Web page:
Kwaku has been using his holistic education from Valley View University and talents to contribute to Ghana’s green economy through his Recnowa Initiative www.recnowa.org which he co-founded with three young enterprising Ghanaians.
The project is contributing to the fight against the plastic waste menace in Ghana by up-cycling waste into high fashion goods while creating employment opportunities for street youth and unemployed artisans.
Kwaku competed with over 500 applicants from 76 countries worldwide with his innovative approach in solving local environmental problems while showing high potential to leave the start-up phase. (via Ghanaian social entrepreneur picks UN award | Business)
Africa’s movers and shakers sipped fruit cocktails on Wednesday in the glitzy Ritz Four Seasons hotel in Lisbon as they celebrated a homegrown business success story. The man they came to honour was Mossadeck Bally, the softly-spoken founder and chairman of the Azalai hotel group in west Africa.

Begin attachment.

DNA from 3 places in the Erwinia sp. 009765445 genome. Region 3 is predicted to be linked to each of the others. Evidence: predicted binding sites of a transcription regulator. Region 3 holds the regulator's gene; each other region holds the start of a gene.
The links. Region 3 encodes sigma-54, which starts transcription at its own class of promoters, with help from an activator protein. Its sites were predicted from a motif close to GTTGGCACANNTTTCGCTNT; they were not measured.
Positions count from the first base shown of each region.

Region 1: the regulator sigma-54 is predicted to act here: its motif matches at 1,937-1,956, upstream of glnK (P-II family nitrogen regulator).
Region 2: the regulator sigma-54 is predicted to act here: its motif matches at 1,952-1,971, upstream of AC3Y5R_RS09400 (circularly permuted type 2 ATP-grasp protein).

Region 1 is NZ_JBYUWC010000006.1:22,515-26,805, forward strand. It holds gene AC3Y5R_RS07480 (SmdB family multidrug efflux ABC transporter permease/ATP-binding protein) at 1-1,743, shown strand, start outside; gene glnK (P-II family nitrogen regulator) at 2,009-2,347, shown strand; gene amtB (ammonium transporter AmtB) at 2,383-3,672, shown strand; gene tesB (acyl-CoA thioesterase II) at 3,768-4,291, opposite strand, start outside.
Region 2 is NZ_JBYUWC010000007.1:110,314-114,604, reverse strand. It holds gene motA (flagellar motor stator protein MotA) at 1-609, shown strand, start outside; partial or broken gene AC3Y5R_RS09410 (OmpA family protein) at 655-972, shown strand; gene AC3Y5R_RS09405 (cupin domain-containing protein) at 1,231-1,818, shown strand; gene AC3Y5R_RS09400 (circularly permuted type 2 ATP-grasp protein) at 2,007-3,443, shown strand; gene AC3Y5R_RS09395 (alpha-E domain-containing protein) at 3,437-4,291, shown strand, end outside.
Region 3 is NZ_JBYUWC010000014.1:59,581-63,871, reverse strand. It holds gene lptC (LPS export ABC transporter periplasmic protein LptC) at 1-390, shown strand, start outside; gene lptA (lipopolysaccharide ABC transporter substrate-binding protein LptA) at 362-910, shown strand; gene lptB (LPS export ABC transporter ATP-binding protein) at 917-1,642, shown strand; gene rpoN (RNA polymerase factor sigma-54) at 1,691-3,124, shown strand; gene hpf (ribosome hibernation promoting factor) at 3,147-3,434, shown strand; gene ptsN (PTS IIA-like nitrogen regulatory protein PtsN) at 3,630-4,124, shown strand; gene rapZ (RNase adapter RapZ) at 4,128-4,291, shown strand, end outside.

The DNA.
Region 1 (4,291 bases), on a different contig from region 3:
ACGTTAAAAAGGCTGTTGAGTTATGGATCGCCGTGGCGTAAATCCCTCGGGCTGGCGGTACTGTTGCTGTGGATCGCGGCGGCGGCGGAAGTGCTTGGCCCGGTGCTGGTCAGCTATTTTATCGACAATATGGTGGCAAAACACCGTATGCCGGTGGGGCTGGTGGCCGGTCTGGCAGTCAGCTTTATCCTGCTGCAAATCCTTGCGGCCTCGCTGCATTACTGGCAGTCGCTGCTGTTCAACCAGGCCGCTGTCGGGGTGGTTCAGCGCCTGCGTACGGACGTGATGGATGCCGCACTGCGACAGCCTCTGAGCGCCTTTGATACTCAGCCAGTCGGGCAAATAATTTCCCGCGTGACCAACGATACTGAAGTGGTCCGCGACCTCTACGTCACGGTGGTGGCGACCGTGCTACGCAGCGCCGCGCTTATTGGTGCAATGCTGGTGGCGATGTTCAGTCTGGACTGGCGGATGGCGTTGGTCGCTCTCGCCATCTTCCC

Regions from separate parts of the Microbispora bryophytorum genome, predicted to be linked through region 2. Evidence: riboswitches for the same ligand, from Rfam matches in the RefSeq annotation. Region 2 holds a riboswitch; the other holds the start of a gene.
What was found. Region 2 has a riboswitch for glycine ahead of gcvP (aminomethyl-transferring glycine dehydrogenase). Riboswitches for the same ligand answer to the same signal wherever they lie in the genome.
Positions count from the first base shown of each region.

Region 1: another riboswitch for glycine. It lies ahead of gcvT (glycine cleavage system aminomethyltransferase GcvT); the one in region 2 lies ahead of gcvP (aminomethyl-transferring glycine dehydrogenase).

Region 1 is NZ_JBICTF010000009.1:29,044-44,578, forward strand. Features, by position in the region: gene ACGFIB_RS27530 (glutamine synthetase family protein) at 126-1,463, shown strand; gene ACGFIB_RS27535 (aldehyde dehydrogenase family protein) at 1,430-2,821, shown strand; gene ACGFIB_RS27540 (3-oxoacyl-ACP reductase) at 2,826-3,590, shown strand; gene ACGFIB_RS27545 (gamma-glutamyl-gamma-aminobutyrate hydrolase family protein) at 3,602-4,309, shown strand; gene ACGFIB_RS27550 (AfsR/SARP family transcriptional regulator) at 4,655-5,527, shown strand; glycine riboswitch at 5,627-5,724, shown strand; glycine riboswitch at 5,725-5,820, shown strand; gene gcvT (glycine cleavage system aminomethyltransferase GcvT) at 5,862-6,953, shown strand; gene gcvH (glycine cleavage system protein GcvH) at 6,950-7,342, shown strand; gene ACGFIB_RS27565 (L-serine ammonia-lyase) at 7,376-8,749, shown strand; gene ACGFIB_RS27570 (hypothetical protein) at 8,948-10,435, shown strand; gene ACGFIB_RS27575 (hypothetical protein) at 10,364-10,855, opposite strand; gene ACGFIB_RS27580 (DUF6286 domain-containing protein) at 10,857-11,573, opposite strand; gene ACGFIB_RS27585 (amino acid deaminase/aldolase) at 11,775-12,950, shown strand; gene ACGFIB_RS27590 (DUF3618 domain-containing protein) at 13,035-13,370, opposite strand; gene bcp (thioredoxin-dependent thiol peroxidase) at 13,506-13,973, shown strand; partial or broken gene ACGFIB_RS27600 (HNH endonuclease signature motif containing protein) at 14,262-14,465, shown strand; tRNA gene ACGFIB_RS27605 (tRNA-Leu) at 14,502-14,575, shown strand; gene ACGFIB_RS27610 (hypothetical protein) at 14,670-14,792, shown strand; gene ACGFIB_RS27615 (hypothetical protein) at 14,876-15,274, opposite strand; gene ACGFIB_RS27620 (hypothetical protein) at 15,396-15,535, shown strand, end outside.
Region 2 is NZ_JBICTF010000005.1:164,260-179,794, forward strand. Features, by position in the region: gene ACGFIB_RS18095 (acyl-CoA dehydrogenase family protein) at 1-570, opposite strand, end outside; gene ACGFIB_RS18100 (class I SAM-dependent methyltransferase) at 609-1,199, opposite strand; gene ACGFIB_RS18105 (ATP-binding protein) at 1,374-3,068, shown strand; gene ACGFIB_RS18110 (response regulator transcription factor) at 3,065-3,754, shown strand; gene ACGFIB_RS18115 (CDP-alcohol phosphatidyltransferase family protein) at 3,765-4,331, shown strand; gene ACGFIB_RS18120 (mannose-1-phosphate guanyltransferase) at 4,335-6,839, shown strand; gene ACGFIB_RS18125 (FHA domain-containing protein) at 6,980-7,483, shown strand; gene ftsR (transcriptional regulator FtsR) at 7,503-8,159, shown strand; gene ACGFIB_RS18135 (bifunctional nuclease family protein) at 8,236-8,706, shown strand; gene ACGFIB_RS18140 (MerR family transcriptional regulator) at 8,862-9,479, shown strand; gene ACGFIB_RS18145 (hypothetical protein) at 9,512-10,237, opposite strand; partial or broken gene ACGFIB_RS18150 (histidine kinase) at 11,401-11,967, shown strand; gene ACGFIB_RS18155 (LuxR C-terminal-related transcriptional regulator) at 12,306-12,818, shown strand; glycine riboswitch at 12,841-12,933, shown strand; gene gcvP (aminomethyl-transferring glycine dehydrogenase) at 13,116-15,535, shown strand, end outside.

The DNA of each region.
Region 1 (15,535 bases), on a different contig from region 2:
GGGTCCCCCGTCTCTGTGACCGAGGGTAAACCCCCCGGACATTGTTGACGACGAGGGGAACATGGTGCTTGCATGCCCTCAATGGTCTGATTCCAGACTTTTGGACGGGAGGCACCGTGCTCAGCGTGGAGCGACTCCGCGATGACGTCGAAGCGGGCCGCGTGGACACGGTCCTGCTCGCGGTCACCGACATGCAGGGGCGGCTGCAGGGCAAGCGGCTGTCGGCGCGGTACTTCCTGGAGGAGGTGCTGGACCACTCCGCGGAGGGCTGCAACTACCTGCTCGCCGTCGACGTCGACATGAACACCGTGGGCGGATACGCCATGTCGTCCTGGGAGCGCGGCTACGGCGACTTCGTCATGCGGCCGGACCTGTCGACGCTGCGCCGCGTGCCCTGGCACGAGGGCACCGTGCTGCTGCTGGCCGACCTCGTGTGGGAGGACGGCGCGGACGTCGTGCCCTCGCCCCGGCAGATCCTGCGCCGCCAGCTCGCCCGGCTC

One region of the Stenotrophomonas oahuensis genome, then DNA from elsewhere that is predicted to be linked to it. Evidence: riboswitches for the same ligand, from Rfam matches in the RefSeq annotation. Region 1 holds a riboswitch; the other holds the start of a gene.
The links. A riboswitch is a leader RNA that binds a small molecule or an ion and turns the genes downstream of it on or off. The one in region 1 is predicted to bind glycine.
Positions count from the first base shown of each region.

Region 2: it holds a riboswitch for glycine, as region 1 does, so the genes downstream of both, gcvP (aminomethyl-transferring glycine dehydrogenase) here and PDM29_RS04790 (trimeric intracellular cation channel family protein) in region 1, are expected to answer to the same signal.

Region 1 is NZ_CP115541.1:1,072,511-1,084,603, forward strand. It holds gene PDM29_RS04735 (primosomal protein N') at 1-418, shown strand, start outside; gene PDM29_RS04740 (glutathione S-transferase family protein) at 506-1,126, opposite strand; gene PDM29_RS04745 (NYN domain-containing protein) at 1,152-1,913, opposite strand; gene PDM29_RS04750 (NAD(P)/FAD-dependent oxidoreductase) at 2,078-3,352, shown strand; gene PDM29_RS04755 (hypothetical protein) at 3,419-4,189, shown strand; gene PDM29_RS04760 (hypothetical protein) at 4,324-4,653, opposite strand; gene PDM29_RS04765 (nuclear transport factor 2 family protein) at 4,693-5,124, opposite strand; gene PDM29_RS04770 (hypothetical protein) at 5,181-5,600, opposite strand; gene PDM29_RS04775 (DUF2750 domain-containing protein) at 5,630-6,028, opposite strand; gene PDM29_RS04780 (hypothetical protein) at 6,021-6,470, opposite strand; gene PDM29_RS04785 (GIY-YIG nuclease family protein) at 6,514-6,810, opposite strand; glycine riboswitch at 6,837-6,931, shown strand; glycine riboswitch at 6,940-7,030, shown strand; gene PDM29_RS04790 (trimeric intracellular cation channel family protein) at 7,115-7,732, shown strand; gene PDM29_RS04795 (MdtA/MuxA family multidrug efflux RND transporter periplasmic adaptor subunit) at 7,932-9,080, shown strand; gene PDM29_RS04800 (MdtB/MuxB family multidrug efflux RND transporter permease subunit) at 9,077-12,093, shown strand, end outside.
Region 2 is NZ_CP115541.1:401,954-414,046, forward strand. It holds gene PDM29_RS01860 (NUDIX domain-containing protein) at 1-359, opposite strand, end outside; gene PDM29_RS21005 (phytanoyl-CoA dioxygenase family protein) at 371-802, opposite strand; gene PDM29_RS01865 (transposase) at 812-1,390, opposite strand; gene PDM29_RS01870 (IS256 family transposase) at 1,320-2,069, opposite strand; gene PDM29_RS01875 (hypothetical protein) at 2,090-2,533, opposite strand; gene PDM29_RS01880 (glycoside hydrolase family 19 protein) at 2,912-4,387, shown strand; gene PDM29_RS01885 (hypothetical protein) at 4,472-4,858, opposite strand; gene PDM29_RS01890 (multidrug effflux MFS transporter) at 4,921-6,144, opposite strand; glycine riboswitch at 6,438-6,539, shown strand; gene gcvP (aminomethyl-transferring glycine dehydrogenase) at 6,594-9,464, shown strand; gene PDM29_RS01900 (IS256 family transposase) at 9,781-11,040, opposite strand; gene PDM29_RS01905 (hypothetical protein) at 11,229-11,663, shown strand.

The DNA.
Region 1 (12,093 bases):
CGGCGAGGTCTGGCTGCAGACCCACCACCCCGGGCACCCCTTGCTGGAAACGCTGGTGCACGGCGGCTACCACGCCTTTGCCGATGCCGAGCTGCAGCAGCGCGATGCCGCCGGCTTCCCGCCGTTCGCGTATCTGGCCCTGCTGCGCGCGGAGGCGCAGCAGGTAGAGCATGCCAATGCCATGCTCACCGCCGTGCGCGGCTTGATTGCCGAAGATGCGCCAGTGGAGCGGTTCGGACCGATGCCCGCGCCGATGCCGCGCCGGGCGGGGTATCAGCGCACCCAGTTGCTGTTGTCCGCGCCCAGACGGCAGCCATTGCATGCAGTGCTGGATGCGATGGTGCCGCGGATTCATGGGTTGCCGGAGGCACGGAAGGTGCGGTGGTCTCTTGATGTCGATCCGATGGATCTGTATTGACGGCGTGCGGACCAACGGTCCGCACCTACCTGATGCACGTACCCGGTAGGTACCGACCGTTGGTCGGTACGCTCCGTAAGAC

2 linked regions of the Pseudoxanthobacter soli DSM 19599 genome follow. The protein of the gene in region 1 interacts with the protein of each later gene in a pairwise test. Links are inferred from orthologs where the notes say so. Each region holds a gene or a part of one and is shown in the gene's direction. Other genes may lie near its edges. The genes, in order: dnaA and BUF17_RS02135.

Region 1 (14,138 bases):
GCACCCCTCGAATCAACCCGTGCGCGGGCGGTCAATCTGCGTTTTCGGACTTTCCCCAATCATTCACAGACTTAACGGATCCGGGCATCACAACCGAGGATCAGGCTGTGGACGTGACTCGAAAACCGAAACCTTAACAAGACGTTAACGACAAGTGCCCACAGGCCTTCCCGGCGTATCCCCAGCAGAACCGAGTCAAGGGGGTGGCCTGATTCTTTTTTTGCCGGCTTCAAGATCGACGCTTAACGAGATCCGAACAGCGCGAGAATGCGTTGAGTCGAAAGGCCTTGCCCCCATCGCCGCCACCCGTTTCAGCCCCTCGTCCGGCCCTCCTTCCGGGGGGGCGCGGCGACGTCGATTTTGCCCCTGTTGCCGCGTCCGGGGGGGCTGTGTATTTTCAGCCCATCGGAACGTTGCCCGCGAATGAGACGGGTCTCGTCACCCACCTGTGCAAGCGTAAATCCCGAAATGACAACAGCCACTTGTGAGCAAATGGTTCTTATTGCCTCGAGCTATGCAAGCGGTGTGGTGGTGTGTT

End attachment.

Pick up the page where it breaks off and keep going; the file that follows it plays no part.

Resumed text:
Bally received the African business leadership award at a side event of the African Development Bank’s annual meeting taking place in the Portuguese capital. The occasion at the Ritz represented a different side of Africa, one of high economic growth, growing private equity interest, and successful entrepreneurs.
Given the growing importance accorded to the private sector in development – something that was also much in evidence at last month’s UN conference on least developed countries in Istanbul – Bally’s award is indeed a sign of the times.
Born in Niger to Malian parents, Bally, 50, studied in France and the US before returning to Mali. He started his hotel business in 1994 by buying the Grand Hotel de Bamako when it was privatised by the government. Other hotel acquisitions followed as he established the Azalai chain, which expanded into Burkina Faso, Guinea Bissau and, most recently, Benin.
Azalai is now the first African private hotel chain in west Africa, employing 700 people directly and more than 3,500 indirectly.
In his acceptance speech, Bally expressed his confidence in Africa’s potential, oozing quiet optimism.
This is the image of Africa that African policymakers are keen to project, a counterpoint to that of conflict, coups and hunger westerners so often associate with the continent. (via Celebrating business success in Africa | Mark Tran | Global development | guardian.co.uk)